Wednesday, November 20, 2013

Forest Service Honors Georgians for Brook Trout Restoration Work

Gainesville, GA-- The Georgia Back-the-Brookie Partnership was honored by the U.S. Forest Service Southern Region as an exemplary example of Partnerships and Community Engagement in Atlanta on November 7. The award was among 15 categories of exemplary employees and projects honored for their accomplishments and dedication in supporting the spirit and mission of the agency in 13 southern states and Puerto Rico.

Since 2007, the Georgia Back-the-Brookie Partnership has been working to restore native brook trout on the Chattahoochee National Forest. The Forest Service has worked closely with partners including the Georgia Council of Trout Unlimited and Georgia Department of Natural Resources, which have provided funding and other resources.

The Southern Appalachian brook trout no longer exists in much of its native range, and is only present at greatly reduced levels in Georgia. Through the partnership, biologists have a better understanding of remaining brook trout populations, and the species is more secure in the southern portion of its range than it has been in recent years.

The Back-the-Brookie project has included intensive monitoring, genetic analysis, youth education, stocking of fish, and other practices to benefit native brook trout such as placing barriers to prevent non-native trout from invading the native trout habitat. To date, partners have improved 80 miles of 32 streams through the placement of large woody debris. Treated areas have increased adult trout by 37 percent and young trout by 17 percent.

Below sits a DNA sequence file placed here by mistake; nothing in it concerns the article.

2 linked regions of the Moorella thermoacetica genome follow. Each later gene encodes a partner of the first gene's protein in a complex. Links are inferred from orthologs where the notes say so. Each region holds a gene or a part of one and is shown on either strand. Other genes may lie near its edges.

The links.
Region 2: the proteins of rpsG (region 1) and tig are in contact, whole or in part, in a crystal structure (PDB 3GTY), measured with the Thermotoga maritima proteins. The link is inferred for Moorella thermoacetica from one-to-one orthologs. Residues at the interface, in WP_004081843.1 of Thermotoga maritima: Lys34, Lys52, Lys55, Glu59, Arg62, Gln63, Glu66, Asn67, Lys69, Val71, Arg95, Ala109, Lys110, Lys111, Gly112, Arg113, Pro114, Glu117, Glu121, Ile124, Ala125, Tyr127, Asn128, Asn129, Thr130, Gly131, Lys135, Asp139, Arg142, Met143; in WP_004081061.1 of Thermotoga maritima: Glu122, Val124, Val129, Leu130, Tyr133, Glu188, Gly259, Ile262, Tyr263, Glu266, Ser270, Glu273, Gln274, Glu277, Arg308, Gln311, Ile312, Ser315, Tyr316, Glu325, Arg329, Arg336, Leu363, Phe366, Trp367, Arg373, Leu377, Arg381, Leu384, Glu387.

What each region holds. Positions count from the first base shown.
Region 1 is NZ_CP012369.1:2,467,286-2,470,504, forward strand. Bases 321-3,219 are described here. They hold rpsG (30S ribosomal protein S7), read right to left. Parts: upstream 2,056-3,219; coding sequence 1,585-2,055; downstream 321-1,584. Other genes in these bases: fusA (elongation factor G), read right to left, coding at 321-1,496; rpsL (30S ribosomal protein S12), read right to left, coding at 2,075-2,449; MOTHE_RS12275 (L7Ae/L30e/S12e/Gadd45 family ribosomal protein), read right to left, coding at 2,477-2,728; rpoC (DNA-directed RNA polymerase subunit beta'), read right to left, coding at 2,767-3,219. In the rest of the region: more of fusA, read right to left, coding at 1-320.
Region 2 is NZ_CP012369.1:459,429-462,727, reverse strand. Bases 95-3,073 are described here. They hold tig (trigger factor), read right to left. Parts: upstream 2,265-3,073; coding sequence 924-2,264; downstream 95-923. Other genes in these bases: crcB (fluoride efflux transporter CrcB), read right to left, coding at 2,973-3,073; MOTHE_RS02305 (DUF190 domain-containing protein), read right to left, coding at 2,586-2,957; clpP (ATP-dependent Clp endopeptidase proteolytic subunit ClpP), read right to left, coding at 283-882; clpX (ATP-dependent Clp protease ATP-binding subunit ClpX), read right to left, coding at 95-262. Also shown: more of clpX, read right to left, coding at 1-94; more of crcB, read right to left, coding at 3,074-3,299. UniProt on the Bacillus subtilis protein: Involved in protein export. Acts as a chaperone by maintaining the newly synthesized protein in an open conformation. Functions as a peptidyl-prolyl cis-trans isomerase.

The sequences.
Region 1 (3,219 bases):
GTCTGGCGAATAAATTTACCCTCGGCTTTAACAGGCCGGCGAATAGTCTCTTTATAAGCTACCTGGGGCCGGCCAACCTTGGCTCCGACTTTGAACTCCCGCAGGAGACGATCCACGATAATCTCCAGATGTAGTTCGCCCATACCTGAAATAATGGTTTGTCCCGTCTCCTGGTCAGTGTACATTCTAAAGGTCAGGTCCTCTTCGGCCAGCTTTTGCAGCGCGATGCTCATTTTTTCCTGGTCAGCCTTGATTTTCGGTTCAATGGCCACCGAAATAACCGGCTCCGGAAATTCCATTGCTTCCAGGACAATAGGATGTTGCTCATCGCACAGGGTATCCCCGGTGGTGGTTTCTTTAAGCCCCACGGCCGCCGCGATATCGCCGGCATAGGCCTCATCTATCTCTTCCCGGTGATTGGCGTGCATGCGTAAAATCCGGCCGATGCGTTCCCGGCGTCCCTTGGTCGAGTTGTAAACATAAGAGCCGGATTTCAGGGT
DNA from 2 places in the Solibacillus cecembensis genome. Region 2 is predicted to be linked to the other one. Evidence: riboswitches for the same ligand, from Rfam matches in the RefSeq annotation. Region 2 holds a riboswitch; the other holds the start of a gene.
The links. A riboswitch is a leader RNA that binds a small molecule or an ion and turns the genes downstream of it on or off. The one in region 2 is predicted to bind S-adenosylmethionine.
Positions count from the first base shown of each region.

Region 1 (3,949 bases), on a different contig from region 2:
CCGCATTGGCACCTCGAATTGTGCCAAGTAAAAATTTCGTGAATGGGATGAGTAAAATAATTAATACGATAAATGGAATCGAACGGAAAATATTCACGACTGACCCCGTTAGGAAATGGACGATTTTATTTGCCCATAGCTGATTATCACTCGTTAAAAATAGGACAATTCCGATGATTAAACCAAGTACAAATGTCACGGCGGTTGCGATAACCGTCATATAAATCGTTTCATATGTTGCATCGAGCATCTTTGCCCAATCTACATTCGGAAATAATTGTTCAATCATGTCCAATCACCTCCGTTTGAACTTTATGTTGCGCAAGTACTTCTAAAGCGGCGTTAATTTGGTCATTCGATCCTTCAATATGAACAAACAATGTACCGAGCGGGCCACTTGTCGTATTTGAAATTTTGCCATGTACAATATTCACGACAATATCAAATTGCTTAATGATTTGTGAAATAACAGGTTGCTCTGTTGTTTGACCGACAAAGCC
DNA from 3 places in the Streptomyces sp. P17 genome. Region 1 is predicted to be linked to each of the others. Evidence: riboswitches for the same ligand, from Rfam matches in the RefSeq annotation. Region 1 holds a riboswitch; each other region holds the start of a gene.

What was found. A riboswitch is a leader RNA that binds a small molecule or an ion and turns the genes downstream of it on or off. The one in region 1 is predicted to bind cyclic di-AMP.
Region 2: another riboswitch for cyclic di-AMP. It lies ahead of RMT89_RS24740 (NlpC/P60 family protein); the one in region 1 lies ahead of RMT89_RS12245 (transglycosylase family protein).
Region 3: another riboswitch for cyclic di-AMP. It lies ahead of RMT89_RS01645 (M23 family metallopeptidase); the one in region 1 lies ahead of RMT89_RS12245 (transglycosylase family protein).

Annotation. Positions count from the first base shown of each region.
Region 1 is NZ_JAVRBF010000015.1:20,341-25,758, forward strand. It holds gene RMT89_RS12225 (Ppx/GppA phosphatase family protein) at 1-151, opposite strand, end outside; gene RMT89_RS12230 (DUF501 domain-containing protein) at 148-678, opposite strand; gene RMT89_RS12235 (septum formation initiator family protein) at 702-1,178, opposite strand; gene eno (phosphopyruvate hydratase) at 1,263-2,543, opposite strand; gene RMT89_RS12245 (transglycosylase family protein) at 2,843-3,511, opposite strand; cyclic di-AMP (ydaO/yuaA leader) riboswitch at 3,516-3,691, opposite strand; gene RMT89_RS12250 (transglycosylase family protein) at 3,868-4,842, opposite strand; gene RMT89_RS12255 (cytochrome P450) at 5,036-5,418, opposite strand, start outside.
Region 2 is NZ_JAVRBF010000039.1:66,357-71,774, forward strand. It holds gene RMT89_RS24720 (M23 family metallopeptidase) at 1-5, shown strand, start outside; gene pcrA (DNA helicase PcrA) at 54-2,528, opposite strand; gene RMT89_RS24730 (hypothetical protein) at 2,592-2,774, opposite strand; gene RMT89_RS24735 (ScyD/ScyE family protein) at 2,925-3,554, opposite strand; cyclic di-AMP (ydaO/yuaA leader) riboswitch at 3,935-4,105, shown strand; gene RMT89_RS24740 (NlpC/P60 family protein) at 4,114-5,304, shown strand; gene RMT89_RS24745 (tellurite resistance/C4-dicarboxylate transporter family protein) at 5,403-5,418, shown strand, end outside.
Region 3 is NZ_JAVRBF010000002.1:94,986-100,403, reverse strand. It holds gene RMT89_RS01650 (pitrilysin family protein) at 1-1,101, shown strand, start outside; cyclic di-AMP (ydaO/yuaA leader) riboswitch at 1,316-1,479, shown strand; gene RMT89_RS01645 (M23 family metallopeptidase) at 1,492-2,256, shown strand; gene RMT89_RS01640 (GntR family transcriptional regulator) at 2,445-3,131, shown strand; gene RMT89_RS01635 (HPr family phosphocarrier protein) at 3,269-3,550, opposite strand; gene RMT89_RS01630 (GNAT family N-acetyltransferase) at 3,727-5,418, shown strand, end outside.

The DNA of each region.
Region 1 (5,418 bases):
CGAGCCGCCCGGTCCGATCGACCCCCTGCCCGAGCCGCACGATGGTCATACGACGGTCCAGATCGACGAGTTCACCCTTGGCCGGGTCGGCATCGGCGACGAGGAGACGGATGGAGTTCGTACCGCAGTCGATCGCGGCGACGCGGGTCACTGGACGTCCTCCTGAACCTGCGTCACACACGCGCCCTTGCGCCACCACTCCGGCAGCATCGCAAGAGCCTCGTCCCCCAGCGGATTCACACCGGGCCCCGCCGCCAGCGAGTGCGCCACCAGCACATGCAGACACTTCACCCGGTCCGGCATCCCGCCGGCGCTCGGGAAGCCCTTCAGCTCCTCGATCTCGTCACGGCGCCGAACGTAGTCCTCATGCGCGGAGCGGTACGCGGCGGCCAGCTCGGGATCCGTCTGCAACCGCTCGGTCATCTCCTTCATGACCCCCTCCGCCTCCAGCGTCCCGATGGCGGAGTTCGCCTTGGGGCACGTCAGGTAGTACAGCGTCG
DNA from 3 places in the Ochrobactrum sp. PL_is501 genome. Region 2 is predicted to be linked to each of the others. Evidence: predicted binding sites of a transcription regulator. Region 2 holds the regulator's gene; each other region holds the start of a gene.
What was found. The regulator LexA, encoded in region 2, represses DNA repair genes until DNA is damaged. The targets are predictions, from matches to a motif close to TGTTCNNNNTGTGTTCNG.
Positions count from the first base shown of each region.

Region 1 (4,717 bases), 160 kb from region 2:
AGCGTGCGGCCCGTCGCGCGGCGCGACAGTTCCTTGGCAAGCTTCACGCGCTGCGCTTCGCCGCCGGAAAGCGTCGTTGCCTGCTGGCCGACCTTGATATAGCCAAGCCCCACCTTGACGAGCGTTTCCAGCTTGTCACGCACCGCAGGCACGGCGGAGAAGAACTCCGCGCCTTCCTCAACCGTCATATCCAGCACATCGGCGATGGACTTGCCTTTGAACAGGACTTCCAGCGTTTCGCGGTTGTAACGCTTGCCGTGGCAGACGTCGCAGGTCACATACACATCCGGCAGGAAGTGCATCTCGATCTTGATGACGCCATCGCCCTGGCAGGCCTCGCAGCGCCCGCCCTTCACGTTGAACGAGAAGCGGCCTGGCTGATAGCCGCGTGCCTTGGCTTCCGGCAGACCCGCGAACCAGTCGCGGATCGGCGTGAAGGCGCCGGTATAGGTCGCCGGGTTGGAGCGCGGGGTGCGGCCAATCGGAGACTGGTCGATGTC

"This alliance of passionate and dedicated people is making a real difference here in Georgia in the preservation of this important native species," said Chattahoochee-Oconee National Forests Supervisor Betty Mathews. "Anglers are some of our country's greatest conservationists, and we are proud to be seeing that in action here."

While a big brook trout in Georgia is about 7 inches, it remains popular for those wanting to catch a native trout. Through habitat enhancement work the partnership has increased brook trout fishing opportunities in Georgia.

Contributions to the project by members of the Georgia Council of Trout Unlimited have also been recognized in Field and Stream magazine and by Trout Unlimited nationally.

Accepting the Partners and Community Engagement Award on behalf of the group at the Regional Forester's Award ceremony in Atlanta on November 7 were (L to R) Leon Brotherton, GA DNR; Jerry Wood, USFS; Betty Mathews, USFS; Kevin McGrath, Trout Unlimited; Mitzi Cole, USFS; Alex Watson, Trout Unlimited; and Mike Joyce, USFS.

The Chattahoochee-Oconee National Forests provide the finest outdoor recreation opportunities and natural resources in Georgia. Featuring nearly 867,000 acres across 26 counties, hundreds of miles of clear-running streams and rivers, approximately 850 miles of recreation trails, and dozens of campgrounds, picnic areas, and other recreation activity opportunities, these lands are rich in natural scenery, history and culture. The mission of the USDA Forest Service is to sustain the health, diversity, and productivity of the nation's forests and grasslands to meet the needs of present and future generations. The Chattahoochee-Oconee National Forests is part of the Southern Region, with the Forest Supervisor's office in Gainesville, Georgia, managing four District units in Blairsville (Blue Ridge District), Lakemont (Chattooga River District), Chatsworth (Conasauga District), and Eatonton (Oconee District). Additional information is available on the web at

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Contact: Judy Toppins